Keystroke Medium

Ep 5.19 - LIVE! Bring Your Story to Life with Damon Suede

May 19, 2020

Great characters are what readers are looking for and without them, they're likely to skip your book. Damon Suede joins Josh and Scott to talk about his techniques to take your writing voice to the next level.

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Great characters are what readers are looking for and without them, they're likely to skip your book. Damon Suede joins Josh and Scott to talk about his techniques to take your writing voice to the next level.

Hosts: Josh Hayes, Scott Moon, Damon Suede

[00:00] Opening remarks—Dragon Award Nominations are open!

[04:18] Weekly update, “F*ck You Writing Is Hard” Edition

Scott: Launching Invasion Day with a new version and cover, but Amazon is slow. Scott got promoted to Lieutenant!

Damon: On Lockdown writing romance. Working on another nonfiction in the series, Characterize! Writing fiction and coming back into screenwriting. There are no people outside of Manhattan; feels like an apocalyptic movie. Surprised there are no bicycles, toilet paper, and exercise equipment. Damon Suede’s Verbalize: bring stories to life & life to stories

Josh: Enemy of Valor (Valor #3) is ready to publish! Starting a new trilogy called Tranquility with Devon Ford. Working to have the first two novels done by end of summer. No more Valor memes!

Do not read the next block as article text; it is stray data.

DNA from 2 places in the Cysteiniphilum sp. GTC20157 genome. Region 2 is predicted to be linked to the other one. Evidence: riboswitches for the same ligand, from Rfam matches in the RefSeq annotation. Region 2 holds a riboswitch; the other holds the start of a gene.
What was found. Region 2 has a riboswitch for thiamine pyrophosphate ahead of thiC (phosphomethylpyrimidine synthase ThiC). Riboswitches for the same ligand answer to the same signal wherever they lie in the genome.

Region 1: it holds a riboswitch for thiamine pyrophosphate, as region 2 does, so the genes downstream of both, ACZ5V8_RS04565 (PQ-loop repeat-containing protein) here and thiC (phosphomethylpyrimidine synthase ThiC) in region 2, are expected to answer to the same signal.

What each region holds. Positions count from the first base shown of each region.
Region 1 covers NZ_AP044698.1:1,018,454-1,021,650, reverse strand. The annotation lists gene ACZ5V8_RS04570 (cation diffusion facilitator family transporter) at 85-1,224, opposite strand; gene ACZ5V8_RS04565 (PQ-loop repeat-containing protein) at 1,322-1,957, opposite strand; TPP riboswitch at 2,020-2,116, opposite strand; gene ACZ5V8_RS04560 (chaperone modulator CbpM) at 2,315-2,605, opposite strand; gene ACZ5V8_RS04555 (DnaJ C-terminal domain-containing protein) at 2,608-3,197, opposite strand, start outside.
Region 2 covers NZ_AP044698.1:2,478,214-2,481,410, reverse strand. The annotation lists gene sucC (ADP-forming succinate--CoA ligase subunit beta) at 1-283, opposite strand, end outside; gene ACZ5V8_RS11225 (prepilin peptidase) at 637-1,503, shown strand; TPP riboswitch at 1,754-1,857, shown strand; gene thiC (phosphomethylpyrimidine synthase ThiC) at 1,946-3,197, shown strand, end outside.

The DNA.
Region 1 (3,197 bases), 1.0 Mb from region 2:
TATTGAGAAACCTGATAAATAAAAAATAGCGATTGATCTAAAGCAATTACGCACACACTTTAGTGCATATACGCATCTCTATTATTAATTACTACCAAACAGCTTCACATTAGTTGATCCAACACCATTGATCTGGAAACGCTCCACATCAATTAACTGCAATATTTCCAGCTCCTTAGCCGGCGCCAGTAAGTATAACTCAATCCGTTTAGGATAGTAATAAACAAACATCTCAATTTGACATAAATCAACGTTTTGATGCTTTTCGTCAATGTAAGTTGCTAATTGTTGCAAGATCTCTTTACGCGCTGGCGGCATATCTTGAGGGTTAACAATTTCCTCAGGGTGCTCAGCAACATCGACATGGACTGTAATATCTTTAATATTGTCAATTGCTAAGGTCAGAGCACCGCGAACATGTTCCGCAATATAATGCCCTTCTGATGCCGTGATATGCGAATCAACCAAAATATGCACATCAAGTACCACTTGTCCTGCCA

[15:18] Bring Your Story to Life!

-Introduction to Damon Suede’s experience.

-Adjectives are worthless in writing (its descriptive).

-Verbs are the word that speaks to the action of a story and character.

-No one thinks about action for writing.

-Don’t describe… give action!

-The characters are an action and have different tactics that are synonyms of what the character does.

Example: Severus Snape vexes.

-You want to build the moral ethos (action) of the character

-Antonyms are conflict.

Example: Hannibal Lector savors.

Example: Clarice Starling saves.

Example: Fisher (in Valor) proves.

-My verbs are transitive, not intransitive.

Example: Gollum covets. He strangles, he murders, he steals, etc. in order to covet.

Example: Jane Gum also covets, but it shown differently.

-Verbs don’t have gender or race or prejudice.

L.C. Knight’s How Many Children Had Lady MacBeth?

-Dolls vs. characters.

Example: Lady MacBeth schemes.

-It’s not dialogue conflict, that’s bickering, you’re looking for friction.

-Your audience is an emotional piñata.

-If you don’t have an action for a character, you can still figure it out in your writing.

-Making characters more character

-Fatal Flaw is what screws up a character and causes them to take action.

-Character = Plot and Plot = Character

-Twatwaffles in Pulp Fiction

[1:08:00] Closing remarks

Coffee and Concepts

Writer’s Journey

Storytelling

 

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